All these things will be replaced as Jesus calls the world under his authority. They aren’t instantly removed, because that isn’t how he exercises the authority heaven has given him. So let’s celebrate the stories of people who do recognize his kingship and serve him as king. Not sure how to do that? Read the Book of Acts. With a third of the world’s population acknowledging Jesus as Lord, we have more stories to tell than they did back then.
We live in an era when communications make it possible for the world to hear the bad news of people abusing each other, including some who dishonour Christ’s name by abusing his people. Part of the church’s credibility gap is imbibing the culture of superstars. Instead, we need communities that embody the good news by simply loving each other.
The goal is to be the community of the king, the embodiment of the good-news kingdom God launched when he raised Christ from the dead and gave him authority over the earth (24:12-14).
Can you see it? Look! The buds are already sprouting. The season is arriving. The fruit is developing for the great harvest God intended when he established the earth as his kingdom.
Open Matthew 24:32-35.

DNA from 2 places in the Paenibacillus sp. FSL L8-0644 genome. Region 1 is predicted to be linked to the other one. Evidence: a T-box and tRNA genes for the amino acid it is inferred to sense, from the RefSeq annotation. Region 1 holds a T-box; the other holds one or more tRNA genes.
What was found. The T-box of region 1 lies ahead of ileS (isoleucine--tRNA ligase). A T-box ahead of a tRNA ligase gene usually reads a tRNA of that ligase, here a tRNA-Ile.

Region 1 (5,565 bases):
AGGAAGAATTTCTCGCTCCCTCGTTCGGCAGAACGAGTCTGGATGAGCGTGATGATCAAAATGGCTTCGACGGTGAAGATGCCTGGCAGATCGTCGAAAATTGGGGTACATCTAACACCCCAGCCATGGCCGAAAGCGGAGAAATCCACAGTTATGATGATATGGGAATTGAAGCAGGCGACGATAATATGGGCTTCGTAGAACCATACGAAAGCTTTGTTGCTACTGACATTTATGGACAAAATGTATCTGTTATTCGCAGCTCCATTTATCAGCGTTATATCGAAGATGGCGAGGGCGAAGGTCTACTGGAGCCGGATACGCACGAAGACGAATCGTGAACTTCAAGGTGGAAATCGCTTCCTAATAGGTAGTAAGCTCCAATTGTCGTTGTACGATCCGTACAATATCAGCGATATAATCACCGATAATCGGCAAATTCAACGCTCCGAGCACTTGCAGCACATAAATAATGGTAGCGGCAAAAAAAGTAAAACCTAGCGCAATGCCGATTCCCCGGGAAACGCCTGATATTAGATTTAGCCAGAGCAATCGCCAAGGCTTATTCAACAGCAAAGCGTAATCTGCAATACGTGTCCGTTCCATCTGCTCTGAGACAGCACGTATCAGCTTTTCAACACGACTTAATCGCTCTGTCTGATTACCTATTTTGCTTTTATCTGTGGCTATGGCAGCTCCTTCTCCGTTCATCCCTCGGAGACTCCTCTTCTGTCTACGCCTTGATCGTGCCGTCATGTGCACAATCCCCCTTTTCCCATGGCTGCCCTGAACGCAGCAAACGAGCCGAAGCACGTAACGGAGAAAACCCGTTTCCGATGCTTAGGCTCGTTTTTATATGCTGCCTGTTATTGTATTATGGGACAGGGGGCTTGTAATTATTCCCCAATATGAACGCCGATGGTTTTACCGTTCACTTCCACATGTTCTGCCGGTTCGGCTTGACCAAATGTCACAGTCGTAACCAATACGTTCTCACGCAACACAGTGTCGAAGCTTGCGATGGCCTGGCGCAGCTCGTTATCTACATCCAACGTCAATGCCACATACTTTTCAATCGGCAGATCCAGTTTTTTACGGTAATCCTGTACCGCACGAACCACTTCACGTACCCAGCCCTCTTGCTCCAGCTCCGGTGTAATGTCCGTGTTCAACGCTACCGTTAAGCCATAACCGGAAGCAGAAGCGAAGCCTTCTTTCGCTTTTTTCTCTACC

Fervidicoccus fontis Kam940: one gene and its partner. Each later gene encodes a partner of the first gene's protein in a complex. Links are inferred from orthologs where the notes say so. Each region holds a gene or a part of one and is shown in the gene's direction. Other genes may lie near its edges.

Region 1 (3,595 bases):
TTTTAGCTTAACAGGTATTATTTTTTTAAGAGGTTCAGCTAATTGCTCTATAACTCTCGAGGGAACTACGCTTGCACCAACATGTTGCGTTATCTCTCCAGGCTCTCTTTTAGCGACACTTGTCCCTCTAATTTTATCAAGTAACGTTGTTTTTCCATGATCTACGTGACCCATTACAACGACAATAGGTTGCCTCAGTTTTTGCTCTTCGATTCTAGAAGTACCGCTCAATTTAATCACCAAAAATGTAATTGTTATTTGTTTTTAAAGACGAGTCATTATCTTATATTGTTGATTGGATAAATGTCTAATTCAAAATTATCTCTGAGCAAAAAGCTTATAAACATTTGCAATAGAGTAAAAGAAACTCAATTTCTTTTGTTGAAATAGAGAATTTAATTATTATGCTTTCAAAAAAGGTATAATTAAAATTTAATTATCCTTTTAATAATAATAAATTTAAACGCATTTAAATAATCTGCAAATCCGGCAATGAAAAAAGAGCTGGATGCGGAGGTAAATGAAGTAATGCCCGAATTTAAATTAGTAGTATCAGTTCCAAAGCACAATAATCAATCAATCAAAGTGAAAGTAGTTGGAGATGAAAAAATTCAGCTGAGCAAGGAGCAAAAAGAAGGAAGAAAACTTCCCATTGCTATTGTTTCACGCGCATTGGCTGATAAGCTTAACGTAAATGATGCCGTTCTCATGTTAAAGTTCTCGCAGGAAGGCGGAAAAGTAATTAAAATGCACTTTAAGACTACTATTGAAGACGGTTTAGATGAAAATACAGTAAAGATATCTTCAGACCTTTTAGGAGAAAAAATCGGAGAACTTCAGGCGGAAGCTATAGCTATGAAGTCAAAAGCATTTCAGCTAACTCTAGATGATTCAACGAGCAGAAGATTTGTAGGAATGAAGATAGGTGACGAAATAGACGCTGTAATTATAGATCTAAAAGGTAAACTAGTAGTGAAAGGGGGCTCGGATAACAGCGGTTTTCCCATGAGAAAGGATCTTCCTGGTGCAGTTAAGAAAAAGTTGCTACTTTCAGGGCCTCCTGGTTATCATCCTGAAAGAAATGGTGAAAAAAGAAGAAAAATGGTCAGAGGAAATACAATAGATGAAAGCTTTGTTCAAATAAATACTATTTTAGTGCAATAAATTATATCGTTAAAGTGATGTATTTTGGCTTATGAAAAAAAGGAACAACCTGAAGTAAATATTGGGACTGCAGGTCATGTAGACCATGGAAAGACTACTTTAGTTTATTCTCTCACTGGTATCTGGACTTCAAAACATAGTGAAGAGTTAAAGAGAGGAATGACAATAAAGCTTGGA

What others are saying
John Ortberg, Who Is This Man? The Unpredictable Impact of the Inescapable Jesus. Chapter 1 (Electronic edition). (Grand Rapids, MI: Zondervan, 2012):
On the day after Jesus’ death, it looked as if whatever small mark he left on the world would rapidly disappear. Instead, his impact on human history has been unparalleled. …
Normally when someone dies, their impact on the world immediately begins to recede. … But Jesus inverted this normal human trajectory, as he did so many others. Jesus’ impact was greater a hundred years after his death than during his life; it was greater still after five hundred years; after a thousand years his legacy laid the foundation for much of Europe; after two thousand years he has more followers in more places than ever.